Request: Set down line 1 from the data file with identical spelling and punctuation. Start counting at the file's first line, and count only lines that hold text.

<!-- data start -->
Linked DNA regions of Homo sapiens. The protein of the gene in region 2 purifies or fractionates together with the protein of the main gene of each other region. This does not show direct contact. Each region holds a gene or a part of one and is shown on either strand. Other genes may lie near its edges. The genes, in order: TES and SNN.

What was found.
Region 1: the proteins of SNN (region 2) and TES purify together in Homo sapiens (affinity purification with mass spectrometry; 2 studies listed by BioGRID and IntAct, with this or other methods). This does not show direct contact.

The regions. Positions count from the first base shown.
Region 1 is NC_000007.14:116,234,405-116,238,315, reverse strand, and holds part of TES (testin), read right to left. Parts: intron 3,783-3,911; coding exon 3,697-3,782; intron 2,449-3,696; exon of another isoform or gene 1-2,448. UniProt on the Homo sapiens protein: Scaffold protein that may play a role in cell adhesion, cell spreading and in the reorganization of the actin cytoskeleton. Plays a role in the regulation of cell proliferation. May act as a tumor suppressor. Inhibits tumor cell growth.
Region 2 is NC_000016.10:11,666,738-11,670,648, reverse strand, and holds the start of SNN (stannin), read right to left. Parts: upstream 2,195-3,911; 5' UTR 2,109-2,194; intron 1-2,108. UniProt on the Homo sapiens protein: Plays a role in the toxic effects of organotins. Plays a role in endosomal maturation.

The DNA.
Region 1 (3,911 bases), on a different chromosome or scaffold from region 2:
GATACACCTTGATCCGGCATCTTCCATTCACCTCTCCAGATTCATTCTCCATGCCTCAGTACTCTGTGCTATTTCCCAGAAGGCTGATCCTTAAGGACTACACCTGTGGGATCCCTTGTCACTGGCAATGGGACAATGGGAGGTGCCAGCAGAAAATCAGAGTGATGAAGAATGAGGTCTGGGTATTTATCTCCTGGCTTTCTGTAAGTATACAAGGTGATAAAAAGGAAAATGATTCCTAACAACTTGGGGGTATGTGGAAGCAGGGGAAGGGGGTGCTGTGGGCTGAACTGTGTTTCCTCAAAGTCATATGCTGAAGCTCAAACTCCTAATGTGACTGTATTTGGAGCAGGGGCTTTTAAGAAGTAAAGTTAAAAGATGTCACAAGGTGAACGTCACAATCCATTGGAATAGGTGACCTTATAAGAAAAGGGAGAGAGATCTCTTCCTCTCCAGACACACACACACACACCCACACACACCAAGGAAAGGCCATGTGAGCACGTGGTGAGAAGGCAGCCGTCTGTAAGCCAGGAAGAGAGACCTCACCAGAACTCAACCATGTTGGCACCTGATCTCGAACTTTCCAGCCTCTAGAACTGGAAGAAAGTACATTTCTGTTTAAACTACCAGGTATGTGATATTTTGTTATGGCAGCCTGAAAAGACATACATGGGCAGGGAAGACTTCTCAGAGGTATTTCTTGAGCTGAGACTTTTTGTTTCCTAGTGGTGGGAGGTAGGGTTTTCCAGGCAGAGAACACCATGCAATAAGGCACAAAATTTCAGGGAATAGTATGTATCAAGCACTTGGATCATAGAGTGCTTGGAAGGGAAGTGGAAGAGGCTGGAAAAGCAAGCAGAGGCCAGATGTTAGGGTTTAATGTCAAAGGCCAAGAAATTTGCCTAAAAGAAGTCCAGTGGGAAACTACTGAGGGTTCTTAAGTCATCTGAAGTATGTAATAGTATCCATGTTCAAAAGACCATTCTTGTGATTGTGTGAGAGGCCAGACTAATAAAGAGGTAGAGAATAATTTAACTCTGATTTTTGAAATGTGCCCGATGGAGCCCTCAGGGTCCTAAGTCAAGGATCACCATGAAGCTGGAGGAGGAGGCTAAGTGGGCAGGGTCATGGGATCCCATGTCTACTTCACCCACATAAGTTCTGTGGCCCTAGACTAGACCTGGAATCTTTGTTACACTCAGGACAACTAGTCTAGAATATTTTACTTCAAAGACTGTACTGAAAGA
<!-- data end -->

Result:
Linked DNA regions of Homo sapiens. The protein of the gene in region 2 purifies or fractionates together with the protein of the main gene of each other region. This does not show direct contact. Each region holds a gene or a part of one and is shown on either strand. Other genes may lie near its edges. The genes, in order: TES and SNN.